Advances in the Sensing and Treatment of Wound Biofilms.
Girault, Hubert H
Kaminski, Clemens F
Angew Chem Int Ed Engl
MetadataShow full item record
Darvishi, S., Tavakoli, S., Kharaziha, M., Girault, H. H., Kaminski, C. F., & Mela, I. (2021). Advances in the Sensing and Treatment of Wound Biofilms.. Angew Chem Int Ed Engl https://doi.org/10.1002/anie.202112218
Wound biofilms represent a particularly challenging problem in modern medicine. They are increasingly antibiotic resistant and can prevent the healing of chronic wounds. However, current treatment and diagnostic options are hampered by the complexity of the biofilm environment. In this review, we present new chemical avenues in biofilm sensors and new materials to treat wound biofilms, offering promise for better detection, chemical specificity, and biocompatibility. We briefly discuss existing methods for biofilm detection and focus on novel, sensor-based approaches that show promise for early, accurate detection of biofilm formation on wound sites and that can be translated to point-of-care settings. We then discuss technologies inspired by new materials for efficient biofilm eradication. We focus on ultrasound-induced microbubbles and nanomaterials that can both penetrate the biofilm and simultaneously carry active antimicrobials and discuss the benefits of those approaches in comparison to conventional methods.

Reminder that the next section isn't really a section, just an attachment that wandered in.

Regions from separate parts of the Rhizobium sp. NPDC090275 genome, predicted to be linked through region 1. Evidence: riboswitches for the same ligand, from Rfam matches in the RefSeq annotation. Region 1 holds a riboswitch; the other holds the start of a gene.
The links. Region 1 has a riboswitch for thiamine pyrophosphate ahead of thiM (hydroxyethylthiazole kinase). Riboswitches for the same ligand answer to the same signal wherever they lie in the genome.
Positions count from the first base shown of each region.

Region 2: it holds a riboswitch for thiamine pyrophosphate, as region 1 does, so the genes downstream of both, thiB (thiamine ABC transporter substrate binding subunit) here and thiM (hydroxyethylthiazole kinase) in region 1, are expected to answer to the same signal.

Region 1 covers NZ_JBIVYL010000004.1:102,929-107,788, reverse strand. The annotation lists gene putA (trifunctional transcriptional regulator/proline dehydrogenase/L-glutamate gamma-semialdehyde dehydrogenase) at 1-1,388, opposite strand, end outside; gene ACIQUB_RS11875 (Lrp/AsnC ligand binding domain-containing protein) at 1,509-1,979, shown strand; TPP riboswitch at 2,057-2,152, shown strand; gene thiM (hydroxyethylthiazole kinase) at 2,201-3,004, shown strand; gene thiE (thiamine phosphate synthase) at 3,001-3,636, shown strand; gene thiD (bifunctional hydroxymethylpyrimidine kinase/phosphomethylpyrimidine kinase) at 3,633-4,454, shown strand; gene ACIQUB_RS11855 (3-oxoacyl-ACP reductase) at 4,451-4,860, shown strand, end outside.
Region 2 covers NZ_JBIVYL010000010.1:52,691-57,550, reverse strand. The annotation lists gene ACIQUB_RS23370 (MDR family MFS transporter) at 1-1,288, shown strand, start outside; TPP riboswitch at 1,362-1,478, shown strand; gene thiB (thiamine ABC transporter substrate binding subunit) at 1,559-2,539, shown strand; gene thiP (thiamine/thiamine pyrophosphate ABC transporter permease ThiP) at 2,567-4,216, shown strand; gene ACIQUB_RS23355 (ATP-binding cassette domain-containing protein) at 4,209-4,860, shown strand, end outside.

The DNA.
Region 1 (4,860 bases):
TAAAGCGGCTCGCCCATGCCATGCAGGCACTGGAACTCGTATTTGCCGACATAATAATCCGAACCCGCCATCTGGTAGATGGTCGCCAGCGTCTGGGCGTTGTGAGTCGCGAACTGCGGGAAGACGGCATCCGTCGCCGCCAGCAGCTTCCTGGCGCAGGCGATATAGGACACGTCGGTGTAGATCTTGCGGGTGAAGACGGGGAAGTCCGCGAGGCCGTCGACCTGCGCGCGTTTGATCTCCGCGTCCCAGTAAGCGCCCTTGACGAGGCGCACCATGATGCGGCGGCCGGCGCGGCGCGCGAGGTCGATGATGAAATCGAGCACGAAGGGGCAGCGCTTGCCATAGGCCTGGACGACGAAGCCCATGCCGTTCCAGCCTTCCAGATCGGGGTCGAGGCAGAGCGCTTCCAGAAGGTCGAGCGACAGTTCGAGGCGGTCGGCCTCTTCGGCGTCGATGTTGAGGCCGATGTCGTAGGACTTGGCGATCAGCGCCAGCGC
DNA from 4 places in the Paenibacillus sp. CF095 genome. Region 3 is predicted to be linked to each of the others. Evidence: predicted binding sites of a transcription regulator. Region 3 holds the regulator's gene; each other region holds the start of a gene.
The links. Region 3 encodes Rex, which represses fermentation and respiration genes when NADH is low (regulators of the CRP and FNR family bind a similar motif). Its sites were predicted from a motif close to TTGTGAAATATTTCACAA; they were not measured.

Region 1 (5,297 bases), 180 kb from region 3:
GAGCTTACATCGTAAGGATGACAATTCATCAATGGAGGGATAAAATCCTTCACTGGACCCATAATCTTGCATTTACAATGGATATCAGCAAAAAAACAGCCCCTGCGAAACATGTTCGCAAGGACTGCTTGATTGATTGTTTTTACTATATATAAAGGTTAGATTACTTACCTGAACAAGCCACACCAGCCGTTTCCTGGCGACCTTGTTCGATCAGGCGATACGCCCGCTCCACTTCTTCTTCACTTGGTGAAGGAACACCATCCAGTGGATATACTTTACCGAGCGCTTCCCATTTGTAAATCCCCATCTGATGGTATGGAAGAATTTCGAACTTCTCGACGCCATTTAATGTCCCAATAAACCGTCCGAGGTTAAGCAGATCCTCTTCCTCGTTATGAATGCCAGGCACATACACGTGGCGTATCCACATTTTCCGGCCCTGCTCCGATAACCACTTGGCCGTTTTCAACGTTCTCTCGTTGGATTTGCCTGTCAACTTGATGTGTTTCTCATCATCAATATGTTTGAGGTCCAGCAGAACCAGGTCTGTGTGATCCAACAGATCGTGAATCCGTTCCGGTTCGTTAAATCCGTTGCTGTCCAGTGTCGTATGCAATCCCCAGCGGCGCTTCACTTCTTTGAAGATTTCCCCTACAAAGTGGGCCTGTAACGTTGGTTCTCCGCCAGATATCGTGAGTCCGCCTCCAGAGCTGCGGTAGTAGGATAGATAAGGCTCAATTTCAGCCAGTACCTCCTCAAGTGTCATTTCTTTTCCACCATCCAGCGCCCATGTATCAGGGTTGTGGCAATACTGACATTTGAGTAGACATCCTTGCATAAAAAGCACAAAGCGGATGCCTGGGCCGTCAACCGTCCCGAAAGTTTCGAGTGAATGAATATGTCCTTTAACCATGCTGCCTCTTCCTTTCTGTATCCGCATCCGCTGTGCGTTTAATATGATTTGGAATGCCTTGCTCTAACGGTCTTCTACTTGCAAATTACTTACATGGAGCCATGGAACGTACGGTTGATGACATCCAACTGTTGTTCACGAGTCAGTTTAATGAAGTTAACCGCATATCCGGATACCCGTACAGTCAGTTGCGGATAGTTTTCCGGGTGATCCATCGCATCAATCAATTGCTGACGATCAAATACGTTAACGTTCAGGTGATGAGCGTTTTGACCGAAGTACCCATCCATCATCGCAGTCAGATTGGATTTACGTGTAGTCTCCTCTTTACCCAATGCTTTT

Chronic wound biofilm, Detection, Therapy, Sensors, Nanotechnology
National Biofilms Innovation Centre (NBIC) (via University of Southampton) (BB/R012415/1 - 03PoC20-105)
External DOI: https://doi.org/10.1002/anie.202112218
This record's URL: https://www.repository.cam.ac.uk/handle/1810/331280
All Rights Reserved
Licence URL: http://www.rioxx.net/licenses/all-rights-reserved
Recommended or similar items
The current recommendation prototype on the Apollo Repository will be turned off on 03 February 2023. Although the pilot has been fruitful for both parties, the service provider IKVA is focusing on horizon scanning products and so the recommender service can no longer be supported. We recognise the importance of recommender services in supporting research discovery and are evaluating offerings from other service providers. If you would like to offer feedback on this decision please contact us on: firstname.lastname@example.org